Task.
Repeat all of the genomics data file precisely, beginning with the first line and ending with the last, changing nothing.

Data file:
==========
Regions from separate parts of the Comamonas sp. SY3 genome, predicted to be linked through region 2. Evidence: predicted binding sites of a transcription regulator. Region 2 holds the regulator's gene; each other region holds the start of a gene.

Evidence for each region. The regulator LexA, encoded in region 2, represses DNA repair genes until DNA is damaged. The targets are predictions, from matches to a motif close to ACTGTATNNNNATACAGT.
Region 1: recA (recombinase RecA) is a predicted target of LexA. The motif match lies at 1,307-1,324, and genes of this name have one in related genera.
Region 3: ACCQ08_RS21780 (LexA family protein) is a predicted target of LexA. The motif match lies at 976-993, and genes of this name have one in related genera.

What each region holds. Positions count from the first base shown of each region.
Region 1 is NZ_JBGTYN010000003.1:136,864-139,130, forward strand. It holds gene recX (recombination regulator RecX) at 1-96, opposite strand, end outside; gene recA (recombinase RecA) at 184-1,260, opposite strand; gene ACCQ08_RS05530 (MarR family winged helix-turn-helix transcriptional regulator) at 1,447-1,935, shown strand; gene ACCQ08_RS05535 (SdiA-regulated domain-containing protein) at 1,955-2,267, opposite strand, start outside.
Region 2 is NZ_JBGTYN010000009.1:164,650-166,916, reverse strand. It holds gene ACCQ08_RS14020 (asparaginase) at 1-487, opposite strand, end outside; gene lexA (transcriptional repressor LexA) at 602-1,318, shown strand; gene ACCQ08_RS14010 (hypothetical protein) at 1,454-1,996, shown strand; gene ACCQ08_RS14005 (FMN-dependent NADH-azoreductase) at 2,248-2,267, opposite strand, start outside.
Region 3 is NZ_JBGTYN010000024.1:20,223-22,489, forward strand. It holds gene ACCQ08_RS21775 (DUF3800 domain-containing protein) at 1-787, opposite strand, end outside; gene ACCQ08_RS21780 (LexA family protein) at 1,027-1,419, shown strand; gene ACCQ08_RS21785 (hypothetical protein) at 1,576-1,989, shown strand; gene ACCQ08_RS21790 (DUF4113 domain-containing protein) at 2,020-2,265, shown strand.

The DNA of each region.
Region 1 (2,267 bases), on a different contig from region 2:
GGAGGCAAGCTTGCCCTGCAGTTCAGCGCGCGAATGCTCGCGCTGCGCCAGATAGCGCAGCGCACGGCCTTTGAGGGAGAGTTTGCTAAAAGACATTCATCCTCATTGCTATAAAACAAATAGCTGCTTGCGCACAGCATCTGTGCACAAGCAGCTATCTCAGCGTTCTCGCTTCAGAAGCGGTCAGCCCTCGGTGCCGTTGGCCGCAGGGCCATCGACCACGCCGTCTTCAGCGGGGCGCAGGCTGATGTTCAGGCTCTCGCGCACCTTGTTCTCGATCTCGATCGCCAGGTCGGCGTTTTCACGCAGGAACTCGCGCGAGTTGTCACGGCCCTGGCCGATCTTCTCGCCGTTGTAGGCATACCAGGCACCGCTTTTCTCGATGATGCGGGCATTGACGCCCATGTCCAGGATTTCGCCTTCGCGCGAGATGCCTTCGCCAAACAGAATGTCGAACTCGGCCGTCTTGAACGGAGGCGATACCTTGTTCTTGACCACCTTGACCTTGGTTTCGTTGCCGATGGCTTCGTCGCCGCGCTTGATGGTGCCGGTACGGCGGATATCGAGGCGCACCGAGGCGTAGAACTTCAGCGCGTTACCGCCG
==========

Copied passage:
Regions from separate parts of the Comamonas sp. SY3 genome, predicted to be linked through region 2. Evidence: predicted binding sites of a transcription regulator. Region 2 holds the regulator's gene; each other region holds the start of a gene.

Evidence for each region. The regulator LexA, encoded in region 2, represses DNA repair genes until DNA is damaged. The targets are predictions, from matches to a motif close to ACTGTATNNNNATACAGT.
Region 1: recA (recombinase RecA) is a predicted target of LexA. The motif match lies at 1,307-1,324, and genes of this name have one in related genera.
Region 3: ACCQ08_RS21780 (LexA family protein) is a predicted target of LexA. The motif match lies at 976-993, and genes of this name have one in related genera.

What each region holds. Positions count from the first base shown of each region.
Region 1 is NZ_JBGTYN010000003.1:136,864-139,130, forward strand. It holds gene recX (recombination regulator RecX) at 1-96, opposite strand, end outside; gene recA (recombinase RecA) at 184-1,260, opposite strand; gene ACCQ08_RS05530 (MarR family winged helix-turn-helix transcriptional regulator) at 1,447-1,935, shown strand; gene ACCQ08_RS05535 (SdiA-regulated domain-containing protein) at 1,955-2,267, opposite strand, start outside.
Region 2 is NZ_JBGTYN010000009.1:164,650-166,916, reverse strand. It holds gene ACCQ08_RS14020 (asparaginase) at 1-487, opposite strand, end outside; gene lexA (transcriptional repressor LexA) at 602-1,318, shown strand; gene ACCQ08_RS14010 (hypothetical protein) at 1,454-1,996, shown strand; gene ACCQ08_RS14005 (FMN-dependent NADH-azoreductase) at 2,248-2,267, opposite strand, start outside.
Region 3 is NZ_JBGTYN010000024.1:20,223-22,489, forward strand. It holds gene ACCQ08_RS21775 (DUF3800 domain-containing protein) at 1-787, opposite strand, end outside; gene ACCQ08_RS21780 (LexA family protein) at 1,027-1,419, shown strand; gene ACCQ08_RS21785 (hypothetical protein) at 1,576-1,989, shown strand; gene ACCQ08_RS21790 (DUF4113 domain-containing protein) at 2,020-2,265, shown strand.

The DNA of each region.
Region 1 (2,267 bases), on a different contig from region 2:
GGAGGCAAGCTTGCCCTGCAGTTCAGCGCGCGAATGCTCGCGCTGCGCCAGATAGCGCAGCGCACGGCCTTTGAGGGAGAGTTTGCTAAAAGACATTCATCCTCATTGCTATAAAACAAATAGCTGCTTGCGCACAGCATCTGTGCACAAGCAGCTATCTCAGCGTTCTCGCTTCAGAAGCGGTCAGCCCTCGGTGCCGTTGGCCGCAGGGCCATCGACCACGCCGTCTTCAGCGGGGCGCAGGCTGATGTTCAGGCTCTCGCGCACCTTGTTCTCGATCTCGATCGCCAGGTCGGCGTTTTCACGCAGGAACTCGCGCGAGTTGTCACGGCCCTGGCCGATCTTCTCGCCGTTGTAGGCATACCAGGCACCGCTTTTCTCGATGATGCGGGCATTGACGCCCATGTCCAGGATTTCGCCTTCGCGCGAGATGCCTTCGCCAAACAGAATGTCGAACTCGGCCGTCTTGAACGGAGGCGATACCTTGTTCTTGACCACCTTGACCTTGGTTTCGTTGCCGATGGCTTCGTCGCCGCGCTTGATGGTGCCGGTACGGCGGATATCGAGGCGCACCGAGGCGTAGAACTTCAGCGCGTTACCGCCG